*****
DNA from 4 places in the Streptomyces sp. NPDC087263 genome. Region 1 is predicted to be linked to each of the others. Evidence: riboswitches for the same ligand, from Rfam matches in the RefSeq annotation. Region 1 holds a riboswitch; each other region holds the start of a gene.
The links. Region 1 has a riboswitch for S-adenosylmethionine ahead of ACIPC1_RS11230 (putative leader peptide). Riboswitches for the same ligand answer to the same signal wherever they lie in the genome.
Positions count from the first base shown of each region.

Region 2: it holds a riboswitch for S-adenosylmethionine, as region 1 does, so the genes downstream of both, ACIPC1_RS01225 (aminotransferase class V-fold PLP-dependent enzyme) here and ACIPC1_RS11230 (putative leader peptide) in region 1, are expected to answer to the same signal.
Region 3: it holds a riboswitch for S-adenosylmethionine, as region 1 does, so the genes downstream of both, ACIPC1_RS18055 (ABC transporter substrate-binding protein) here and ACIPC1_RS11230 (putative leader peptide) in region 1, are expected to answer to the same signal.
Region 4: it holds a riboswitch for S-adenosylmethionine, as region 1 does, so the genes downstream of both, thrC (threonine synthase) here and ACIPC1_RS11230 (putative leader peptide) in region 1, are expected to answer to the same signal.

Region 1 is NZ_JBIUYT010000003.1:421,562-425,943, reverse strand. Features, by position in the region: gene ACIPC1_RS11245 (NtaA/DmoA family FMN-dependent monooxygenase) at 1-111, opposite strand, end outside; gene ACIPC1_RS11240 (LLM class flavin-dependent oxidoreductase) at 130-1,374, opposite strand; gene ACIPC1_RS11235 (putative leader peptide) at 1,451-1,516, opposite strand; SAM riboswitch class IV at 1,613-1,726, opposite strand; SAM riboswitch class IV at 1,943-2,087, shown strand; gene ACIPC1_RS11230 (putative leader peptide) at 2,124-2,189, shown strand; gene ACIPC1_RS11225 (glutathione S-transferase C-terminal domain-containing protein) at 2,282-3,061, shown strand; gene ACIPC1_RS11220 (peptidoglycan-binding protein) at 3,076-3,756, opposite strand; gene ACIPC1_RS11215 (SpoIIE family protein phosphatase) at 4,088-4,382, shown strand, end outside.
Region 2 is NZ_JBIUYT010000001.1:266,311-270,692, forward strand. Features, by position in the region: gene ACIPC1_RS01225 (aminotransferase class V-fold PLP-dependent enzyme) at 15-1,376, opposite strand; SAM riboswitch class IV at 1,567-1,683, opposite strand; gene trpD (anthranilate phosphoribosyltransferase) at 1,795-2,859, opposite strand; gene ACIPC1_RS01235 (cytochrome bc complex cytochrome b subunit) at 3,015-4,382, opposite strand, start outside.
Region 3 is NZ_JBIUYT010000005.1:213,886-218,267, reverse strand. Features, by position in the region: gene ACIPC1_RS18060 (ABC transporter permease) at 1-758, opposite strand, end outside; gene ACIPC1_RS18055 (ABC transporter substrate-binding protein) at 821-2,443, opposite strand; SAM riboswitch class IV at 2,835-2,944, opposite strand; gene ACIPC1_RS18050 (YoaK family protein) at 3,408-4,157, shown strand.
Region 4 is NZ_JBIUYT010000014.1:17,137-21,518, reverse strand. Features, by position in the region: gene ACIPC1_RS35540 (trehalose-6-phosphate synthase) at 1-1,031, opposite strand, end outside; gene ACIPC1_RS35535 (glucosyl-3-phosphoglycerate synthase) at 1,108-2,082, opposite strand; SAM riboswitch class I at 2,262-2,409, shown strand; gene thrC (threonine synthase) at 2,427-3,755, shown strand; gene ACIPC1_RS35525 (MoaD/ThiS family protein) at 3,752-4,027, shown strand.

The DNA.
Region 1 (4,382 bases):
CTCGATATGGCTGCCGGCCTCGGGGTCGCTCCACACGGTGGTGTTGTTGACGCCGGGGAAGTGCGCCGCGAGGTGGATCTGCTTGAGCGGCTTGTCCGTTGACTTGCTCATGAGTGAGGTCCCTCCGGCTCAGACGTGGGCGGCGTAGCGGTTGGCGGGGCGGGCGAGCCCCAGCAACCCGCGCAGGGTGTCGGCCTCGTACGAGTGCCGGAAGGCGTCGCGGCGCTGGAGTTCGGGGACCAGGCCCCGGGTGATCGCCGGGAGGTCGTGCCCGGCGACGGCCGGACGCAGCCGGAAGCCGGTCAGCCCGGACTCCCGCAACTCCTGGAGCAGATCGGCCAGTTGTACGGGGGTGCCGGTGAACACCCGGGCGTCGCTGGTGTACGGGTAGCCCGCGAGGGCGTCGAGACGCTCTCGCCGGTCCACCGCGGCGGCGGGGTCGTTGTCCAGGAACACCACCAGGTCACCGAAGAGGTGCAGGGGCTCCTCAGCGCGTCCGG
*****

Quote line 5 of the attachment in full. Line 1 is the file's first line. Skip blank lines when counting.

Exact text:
Region 3: it holds a riboswitch for S-adenosylmethionine, as region 1 does, so the genes downstream of both, ACIPC1_RS18055 (ABC transporter substrate-binding protein) here and ACIPC1_RS11230 (putative leader peptide) in region 1, are expected to answer to the same signal.